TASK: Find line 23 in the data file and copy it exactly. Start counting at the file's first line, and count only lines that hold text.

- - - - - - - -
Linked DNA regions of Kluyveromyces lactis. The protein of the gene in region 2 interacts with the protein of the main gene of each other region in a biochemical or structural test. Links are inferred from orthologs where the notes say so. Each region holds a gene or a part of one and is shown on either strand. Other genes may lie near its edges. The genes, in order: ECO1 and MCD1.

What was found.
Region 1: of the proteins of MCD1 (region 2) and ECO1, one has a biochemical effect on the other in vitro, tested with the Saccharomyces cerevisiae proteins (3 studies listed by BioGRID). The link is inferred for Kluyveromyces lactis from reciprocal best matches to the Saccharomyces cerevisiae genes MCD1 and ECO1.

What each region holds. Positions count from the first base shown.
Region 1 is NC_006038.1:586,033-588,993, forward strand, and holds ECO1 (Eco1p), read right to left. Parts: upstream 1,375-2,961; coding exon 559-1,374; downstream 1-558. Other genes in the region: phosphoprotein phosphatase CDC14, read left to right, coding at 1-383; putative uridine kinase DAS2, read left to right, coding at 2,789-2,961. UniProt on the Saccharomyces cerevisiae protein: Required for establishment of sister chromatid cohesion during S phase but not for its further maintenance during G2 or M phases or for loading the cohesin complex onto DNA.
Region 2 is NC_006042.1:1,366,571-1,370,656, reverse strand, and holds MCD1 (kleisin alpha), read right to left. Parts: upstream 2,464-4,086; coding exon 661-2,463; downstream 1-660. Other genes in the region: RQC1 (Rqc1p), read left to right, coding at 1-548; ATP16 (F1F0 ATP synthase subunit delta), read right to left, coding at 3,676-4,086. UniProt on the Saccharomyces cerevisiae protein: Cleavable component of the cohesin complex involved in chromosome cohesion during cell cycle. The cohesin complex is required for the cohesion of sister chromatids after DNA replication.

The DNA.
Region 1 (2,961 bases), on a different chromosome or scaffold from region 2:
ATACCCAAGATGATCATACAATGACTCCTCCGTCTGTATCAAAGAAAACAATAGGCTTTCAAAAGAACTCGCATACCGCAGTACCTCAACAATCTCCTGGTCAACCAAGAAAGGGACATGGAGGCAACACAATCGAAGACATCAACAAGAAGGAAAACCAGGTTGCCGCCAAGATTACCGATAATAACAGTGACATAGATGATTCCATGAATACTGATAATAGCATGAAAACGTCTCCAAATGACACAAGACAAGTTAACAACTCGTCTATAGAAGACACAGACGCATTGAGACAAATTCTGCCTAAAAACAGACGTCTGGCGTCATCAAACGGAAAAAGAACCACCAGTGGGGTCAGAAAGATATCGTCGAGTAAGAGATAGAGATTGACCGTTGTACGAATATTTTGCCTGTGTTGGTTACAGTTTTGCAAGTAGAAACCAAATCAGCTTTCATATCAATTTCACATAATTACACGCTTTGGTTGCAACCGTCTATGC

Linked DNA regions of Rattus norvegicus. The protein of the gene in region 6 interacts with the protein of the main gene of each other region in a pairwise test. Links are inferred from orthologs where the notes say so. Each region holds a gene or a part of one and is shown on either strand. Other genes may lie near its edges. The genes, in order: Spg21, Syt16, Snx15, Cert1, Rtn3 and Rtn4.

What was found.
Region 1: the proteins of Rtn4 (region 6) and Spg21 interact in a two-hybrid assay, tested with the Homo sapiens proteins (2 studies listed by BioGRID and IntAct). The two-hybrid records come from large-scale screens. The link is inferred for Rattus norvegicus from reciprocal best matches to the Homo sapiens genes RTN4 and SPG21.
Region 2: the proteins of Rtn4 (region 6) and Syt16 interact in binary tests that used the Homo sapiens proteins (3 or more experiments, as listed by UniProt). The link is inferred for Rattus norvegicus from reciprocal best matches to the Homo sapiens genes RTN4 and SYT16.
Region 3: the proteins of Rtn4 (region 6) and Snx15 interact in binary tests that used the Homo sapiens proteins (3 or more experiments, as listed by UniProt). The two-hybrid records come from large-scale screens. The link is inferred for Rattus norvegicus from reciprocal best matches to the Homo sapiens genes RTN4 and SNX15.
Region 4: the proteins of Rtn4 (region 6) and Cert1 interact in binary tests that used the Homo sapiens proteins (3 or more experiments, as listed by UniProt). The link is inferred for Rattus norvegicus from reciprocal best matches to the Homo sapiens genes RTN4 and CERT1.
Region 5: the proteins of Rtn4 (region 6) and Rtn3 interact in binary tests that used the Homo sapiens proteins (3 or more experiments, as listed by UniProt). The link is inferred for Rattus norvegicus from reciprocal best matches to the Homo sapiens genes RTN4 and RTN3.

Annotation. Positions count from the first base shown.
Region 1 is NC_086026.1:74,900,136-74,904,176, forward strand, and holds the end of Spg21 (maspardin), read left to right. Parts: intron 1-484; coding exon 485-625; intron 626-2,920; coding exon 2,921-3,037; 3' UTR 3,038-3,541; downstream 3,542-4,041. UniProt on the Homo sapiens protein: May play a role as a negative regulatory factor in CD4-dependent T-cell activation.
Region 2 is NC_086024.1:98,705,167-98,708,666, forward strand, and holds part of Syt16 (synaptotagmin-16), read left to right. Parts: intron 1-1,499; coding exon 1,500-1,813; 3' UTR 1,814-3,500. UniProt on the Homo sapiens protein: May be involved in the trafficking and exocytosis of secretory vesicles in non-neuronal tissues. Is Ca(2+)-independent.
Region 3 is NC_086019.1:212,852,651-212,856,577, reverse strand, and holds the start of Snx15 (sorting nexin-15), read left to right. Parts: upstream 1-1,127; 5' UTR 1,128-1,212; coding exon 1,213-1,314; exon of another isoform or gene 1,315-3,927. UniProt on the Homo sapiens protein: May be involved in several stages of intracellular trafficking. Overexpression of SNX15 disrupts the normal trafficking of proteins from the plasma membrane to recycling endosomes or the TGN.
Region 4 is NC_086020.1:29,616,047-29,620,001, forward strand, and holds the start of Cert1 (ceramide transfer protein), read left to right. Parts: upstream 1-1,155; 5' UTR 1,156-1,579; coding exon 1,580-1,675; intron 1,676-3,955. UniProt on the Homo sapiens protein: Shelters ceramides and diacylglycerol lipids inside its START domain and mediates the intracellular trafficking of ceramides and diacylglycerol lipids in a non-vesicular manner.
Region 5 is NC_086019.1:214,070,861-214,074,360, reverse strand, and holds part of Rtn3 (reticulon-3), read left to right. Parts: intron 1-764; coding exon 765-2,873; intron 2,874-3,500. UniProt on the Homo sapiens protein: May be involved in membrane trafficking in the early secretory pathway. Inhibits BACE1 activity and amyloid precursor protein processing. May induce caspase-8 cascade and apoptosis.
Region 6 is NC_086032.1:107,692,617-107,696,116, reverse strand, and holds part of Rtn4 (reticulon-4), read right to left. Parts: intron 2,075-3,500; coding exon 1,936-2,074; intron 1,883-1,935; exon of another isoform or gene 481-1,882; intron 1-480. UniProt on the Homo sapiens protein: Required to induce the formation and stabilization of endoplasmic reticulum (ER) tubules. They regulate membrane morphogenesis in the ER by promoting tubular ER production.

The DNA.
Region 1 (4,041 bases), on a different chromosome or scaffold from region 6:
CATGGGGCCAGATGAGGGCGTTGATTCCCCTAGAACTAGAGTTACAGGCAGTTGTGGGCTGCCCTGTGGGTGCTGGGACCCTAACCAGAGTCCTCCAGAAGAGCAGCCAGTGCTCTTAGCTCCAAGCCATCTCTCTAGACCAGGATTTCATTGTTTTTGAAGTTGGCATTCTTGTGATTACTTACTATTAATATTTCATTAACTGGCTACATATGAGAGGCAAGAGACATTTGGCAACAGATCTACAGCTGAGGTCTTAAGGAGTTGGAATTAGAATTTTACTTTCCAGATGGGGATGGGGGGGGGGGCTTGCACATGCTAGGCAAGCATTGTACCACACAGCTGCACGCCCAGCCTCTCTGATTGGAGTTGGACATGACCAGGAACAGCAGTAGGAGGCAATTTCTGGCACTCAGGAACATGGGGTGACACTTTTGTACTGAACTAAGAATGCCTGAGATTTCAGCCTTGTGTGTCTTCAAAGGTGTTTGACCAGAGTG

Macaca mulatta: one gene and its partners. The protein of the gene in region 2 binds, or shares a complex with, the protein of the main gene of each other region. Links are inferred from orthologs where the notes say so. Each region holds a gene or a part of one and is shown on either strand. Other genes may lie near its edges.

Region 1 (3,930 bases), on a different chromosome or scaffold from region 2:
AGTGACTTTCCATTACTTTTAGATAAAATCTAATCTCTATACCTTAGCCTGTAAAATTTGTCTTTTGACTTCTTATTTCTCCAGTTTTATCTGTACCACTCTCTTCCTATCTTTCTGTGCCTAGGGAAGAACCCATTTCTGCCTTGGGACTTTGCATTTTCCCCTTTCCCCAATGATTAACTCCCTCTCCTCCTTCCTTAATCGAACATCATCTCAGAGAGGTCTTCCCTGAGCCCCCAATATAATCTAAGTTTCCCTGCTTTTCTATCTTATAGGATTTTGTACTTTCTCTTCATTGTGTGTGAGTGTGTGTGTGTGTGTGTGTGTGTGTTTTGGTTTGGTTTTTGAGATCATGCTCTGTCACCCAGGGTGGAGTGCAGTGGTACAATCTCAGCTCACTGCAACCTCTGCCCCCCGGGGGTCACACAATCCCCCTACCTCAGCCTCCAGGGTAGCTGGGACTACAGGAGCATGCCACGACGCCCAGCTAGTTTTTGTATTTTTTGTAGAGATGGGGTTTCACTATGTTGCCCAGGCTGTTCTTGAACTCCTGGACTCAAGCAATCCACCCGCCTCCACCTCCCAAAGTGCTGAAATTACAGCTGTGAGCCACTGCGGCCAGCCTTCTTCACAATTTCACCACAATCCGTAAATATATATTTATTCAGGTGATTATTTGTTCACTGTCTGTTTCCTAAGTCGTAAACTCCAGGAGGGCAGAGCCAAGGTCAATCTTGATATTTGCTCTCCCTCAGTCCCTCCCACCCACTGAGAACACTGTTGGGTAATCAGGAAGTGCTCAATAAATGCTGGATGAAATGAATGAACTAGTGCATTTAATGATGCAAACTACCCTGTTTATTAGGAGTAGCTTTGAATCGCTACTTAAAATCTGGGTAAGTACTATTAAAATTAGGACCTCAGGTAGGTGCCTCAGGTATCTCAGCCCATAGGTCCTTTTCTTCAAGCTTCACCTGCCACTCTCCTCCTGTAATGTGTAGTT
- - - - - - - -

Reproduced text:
Region 6 is NC_086032.1:107,692,617-107,696,116, reverse strand, and holds part of Rtn4 (reticulon-4), read right to left. Parts: intron 2,075-3,500; coding exon 1,936-2,074; intron 1,883-1,935; exon of another isoform or gene 481-1,882; intron 1-480. UniProt on the Homo sapiens protein: Required to induce the formation and stabilization of endoplasmic reticulum (ER) tubules. They regulate membrane morphogenesis in the ER by promoting tubular ER production.